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How to ‘Train’ Pet-Owning Tenants

Many landlords allow pets in their rental properties because of the associated benefits. However, allowing pets also comes with risks. To reduce the risks associated with pet-friendly rentals, you should ‘train’ your residents how to be good pet-owning tenants. To do this, upon a new tenant move in, or a new pet acquisition by a current tenant, set aside some time to meet personally with the tenant to clearly explain your expectations for their pet ownership in your rental property, and ensure that your tenant understands all their responsibilities as a pet owner. Don’t assume that your tenants know their responsibilities as pet owners because they might not have previous experience with pets.

Below are several points that you should communicate.

  • Institute a flea free home policy. Guarantee that the home is flea-free prior to the tenant’s pet arrival. Upon the tenant moving, the property must also be flea free or the tenant pays the fee for flea removal.
  • Verbally review all pets to be included on the lease.
  • The tenant is responsible for all pet waste and damages that may result from the pet, including any waste inside the rental home, the rental property, as well as any waste that may occur on neighboring properties.
  • The tenant must do their best to control their pets at all times. This includes the pet being on a leash and not causing problems with neighbors, such as excessive noise.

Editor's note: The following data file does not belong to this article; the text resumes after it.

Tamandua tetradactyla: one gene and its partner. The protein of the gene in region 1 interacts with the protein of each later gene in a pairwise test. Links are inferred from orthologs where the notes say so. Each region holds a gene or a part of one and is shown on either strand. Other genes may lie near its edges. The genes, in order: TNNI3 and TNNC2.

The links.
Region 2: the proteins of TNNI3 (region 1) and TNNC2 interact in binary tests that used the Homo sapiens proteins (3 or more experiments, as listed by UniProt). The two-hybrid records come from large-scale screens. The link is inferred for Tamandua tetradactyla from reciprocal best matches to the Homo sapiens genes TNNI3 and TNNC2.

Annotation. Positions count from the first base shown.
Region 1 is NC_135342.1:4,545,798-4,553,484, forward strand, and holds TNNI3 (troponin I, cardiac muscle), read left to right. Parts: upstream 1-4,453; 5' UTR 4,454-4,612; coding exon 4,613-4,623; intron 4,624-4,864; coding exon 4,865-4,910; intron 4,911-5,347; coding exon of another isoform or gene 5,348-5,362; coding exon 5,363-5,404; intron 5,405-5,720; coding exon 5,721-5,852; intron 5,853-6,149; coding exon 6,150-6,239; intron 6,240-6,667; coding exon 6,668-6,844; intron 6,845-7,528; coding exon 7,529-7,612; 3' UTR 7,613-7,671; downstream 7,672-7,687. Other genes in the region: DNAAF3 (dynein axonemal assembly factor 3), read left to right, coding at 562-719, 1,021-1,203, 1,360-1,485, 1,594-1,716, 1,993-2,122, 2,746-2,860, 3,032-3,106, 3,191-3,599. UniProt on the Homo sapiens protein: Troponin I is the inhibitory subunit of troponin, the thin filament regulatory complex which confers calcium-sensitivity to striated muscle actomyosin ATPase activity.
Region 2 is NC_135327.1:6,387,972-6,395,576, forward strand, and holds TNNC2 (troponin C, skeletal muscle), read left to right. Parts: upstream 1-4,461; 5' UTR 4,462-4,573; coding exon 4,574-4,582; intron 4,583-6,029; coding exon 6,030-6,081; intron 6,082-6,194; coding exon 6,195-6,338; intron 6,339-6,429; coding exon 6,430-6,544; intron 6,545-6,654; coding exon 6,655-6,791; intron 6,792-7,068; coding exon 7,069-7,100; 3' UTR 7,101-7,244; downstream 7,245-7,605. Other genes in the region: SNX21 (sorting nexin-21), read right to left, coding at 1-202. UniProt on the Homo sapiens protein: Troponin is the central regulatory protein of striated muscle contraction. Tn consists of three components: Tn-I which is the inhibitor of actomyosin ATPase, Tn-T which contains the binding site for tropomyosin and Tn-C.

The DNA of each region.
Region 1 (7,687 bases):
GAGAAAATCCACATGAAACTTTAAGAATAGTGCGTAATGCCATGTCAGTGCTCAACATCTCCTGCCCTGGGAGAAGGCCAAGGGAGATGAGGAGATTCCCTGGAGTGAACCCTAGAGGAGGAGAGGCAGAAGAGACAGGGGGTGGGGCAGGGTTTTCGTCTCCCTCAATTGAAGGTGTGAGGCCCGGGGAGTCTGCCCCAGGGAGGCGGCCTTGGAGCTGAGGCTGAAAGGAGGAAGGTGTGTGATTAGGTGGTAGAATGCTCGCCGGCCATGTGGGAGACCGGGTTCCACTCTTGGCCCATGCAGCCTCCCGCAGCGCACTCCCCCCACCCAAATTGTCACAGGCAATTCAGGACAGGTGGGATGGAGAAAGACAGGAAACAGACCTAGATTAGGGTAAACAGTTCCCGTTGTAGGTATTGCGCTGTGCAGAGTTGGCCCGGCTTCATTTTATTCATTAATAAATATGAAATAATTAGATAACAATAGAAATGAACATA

• Pets should not be left outside for long periods when the tenant is away. Leaving pets outside can result in problems with neighbors.
  • Pets should not be left alone inside the home for long periods because unattended pets can get bored and cause damage or create noise. If the tenant works during the day and no one is home, then they should arrange for a friend or family member to check in on the pet, or use a pet walking service or ‘doggy day care’ service.
  • Require that your tenants obtain and maintain a renters’ liability insurance that covers damages and liability resulting from pet accidents without any limitations such as dog bite exclusions or other exemptions.
  • Make explicitly clear to your tenant that they are accountable for any damages the pet may cause regardless of financial amount.
  • Keep communication open between you and the tenant so that the tenant feels comfortable contacting you with any questions or concerns that might arise regarding the tenant’s pet.

‘Training’ your pet-owning tenants can help reduce the risk of damages to your property, or problems with neighbors. This allows you as a property owner to take advantage of the benefits associated with allowing pets.

Do you have questions about allowing pets in your rental property? Please contact Real Property Management Pittsburgh for more information.

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